This week I celebrated having had Pocket in my life for a month. And it really was a celebration (well as much as we can in these restricted times!)
I can genuinely say that, alongside my white cane, I have never had an aid to living with sight loss that has been so immediately liberating and simple to master.
With just a small lexicon of voice commands I can now access thousands of books and hundreds of radio stations and podcasts without having to resort to using a screen reader on my laptop, or fiddly touch screen commands on my smartphone. After a long day at work it’s a relief to put those work tools to one side and pick up what I have come to regard as my entertainment centre!
And in addition I have rediscovered my love of newspapers and magazines through Pocket and am getting a far wider overview of world events than I was by having my radio set permanently to the same channel, or relying on my wife and kids to read out the odd article they found interesting in whichever publication they were looking at.
And because Pocket is a smart device, it machine learns the way that I speak and has begun to recognise my slight variations on the voice commands (e.g. ‘give me’ rather than ‘find’) which makes searching feel increasingly natural.
I’ve been really surprised that I haven’t needed to press the ‘home’ key and say ‘Call In Your Pocket’ for Technical Support, because as I wrote at the start of my journey, I don’t consider myself to be technically savvy, and, as friends and family will tell you, I have little patience for exploring so-called assistive tech when it presents you with an obstacle course of set-up instructions before you get to any solutions.
However any worries I had on that front about Pocket have proved unfounded, and with access to the visual aid of millions of Be My Eyes volunteers I actually feel empowered rather than disenchanted.
This has also had an effect on those around me. No longer am I bursting into my wife’s work Zoom meetings demanding to know whether I have got a pack of frozen chicken or lamb fillets from the freezer, or interrupting my daughters’ home learning to find out whether I am wearing matching socks. Now I ask Pocket to ‘Call Be My eyes’ and am put through to someone who welcomes my enquiry.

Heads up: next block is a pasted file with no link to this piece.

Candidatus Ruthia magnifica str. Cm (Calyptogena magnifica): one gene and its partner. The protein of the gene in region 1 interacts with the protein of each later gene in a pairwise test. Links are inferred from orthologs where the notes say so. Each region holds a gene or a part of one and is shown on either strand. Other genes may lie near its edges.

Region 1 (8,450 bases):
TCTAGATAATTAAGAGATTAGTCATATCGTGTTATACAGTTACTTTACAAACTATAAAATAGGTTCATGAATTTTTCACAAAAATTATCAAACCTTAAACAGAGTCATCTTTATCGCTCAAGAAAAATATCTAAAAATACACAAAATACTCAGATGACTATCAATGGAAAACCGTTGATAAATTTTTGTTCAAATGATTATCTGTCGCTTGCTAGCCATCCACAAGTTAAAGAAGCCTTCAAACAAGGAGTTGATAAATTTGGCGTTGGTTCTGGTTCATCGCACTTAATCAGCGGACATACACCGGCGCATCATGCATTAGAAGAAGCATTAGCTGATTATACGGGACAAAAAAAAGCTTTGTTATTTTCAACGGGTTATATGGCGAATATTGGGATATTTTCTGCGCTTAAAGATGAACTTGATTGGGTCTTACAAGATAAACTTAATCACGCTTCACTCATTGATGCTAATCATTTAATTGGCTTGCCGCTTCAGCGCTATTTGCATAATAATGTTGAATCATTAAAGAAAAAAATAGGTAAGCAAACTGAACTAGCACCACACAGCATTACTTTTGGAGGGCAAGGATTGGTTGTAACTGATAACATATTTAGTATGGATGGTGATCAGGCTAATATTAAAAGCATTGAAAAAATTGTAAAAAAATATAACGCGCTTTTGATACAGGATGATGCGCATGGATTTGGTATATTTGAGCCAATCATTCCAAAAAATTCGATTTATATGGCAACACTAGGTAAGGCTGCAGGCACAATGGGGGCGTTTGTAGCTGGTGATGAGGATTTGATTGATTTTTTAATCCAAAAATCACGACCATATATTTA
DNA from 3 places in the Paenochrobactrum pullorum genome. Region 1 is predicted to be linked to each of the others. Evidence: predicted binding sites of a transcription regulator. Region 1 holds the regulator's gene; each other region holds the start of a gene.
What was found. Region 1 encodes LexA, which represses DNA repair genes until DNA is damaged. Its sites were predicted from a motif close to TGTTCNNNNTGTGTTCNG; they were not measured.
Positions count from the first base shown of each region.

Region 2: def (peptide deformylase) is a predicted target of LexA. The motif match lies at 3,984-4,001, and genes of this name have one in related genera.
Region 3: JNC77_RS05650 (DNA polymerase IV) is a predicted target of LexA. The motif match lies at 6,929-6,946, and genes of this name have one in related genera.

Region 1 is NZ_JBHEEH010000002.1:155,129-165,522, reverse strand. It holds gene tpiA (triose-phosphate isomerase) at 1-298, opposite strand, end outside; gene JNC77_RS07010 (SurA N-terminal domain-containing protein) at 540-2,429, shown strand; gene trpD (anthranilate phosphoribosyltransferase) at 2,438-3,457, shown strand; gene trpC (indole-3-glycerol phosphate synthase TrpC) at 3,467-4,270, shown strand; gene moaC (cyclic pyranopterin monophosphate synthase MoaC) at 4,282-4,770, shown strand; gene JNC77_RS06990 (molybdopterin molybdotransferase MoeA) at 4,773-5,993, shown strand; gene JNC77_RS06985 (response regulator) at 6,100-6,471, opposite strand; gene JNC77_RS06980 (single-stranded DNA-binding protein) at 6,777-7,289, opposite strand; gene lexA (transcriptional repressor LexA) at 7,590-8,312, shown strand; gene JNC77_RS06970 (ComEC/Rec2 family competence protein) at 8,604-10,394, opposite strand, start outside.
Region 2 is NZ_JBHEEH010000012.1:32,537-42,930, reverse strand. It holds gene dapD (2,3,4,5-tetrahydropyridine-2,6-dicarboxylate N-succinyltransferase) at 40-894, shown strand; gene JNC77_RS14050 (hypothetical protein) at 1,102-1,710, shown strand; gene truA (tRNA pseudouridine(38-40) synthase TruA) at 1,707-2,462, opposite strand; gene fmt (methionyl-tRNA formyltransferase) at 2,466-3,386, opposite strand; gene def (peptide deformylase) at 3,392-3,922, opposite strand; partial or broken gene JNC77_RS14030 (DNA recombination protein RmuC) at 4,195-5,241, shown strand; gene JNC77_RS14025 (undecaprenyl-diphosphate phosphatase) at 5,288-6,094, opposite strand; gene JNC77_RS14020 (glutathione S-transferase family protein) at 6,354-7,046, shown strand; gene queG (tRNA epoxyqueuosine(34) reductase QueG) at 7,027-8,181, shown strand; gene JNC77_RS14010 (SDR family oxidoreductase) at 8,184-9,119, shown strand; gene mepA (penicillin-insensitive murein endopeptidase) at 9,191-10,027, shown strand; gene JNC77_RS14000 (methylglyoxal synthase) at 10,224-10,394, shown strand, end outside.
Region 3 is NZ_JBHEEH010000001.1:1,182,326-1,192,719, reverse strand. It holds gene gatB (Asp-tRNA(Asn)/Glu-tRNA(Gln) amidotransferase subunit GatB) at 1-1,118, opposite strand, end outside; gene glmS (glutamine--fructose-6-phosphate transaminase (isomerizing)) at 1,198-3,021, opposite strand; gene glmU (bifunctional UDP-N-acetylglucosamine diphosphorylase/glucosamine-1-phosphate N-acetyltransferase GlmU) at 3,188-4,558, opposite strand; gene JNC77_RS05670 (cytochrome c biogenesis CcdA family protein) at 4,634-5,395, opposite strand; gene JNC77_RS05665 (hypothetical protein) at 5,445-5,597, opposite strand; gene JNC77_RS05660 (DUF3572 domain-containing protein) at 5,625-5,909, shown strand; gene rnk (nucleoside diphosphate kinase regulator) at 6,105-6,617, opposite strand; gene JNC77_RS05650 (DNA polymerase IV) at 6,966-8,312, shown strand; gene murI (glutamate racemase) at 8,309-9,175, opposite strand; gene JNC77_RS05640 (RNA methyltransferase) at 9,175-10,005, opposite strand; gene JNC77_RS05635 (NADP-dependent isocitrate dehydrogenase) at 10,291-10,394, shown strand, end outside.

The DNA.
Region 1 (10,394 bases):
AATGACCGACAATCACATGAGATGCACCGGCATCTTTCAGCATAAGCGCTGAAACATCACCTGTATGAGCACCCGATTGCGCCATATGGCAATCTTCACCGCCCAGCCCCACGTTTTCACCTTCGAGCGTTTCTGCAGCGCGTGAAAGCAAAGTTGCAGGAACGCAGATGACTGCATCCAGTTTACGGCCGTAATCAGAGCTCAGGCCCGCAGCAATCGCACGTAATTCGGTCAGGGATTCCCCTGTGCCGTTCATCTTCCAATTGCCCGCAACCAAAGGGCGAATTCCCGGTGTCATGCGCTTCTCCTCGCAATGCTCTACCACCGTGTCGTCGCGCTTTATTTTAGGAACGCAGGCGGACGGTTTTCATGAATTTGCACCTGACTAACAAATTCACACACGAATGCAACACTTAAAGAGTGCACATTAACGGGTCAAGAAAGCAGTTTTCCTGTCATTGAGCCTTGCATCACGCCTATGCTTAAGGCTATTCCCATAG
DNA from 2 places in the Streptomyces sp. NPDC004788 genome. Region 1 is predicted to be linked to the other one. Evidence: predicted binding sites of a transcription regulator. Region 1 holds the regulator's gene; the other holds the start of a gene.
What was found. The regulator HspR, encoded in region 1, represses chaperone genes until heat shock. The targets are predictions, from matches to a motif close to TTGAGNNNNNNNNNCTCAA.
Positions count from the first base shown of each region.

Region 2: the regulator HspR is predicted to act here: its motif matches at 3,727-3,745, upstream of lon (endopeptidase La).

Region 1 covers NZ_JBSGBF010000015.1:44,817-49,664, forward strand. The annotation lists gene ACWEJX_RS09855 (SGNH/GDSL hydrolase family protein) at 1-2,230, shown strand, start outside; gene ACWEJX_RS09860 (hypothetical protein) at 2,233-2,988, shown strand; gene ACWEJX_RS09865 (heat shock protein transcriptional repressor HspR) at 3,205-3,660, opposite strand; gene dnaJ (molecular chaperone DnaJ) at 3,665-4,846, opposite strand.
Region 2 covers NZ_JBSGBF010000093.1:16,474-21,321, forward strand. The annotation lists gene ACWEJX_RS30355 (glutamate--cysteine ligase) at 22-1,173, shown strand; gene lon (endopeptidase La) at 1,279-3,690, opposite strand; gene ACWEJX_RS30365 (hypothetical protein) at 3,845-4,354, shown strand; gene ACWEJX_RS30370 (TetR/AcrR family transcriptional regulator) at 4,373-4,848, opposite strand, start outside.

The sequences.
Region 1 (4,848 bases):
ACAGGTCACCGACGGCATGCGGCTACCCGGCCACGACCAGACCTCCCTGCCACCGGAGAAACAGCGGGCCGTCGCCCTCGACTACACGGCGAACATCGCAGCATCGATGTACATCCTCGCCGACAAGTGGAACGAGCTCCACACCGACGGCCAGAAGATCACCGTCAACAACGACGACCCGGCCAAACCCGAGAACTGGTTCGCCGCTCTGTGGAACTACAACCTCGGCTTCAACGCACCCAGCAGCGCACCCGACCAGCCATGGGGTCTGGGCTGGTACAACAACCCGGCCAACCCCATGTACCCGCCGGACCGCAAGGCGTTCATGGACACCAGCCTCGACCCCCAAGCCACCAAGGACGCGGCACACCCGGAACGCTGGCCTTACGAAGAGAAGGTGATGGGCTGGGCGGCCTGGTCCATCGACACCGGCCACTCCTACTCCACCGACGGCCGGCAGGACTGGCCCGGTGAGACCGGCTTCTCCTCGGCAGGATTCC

All in all Pocket has made me a happier blind person by providing a simple to use portal to many of the services I rely on and / or enjoy the most: in that way it’s a very welcoming (and welcome) one-stop-shop.
It’s important to say that Pocket does have other features that I have not yet mentioned but that may be of even greater use to people with different visual impairments to mine.
These include the Magnifier function, which I would have found invaluable in the early and mid-stages of my Retinitis Pigmentosa. By simply pressing the ‘home’ key and saying ‘Open Magnifier’ Pocket’s camera is opened, displaying plus and minus icons on the touch screen allowing you to zoom in and out. My wife who uses reading glasses says it’s brilliant!
Also if you have set up your contacts (which Technical Support will be happy to help you with), and then find yourself in an emergency situation, you can summon help by pressing and holding down the Assistance button (on the top left hand side of my Samsung model). Pocket will then call each of the numbers in your Assistance Contacts list until one picks up. Pocket will also send your GPS location details which can be passed onto emergency services if necessary, or should you be unable to tell your contact where you are.
Additionally the Locations function allows you to programme Pocket with details of your favourite routes (again using GPS) to help you navigate the outside world. However as I am not getting out much at the moment I’ll save that for when restrictions are lifted and then see whether I can get Pocket to take me to the pub.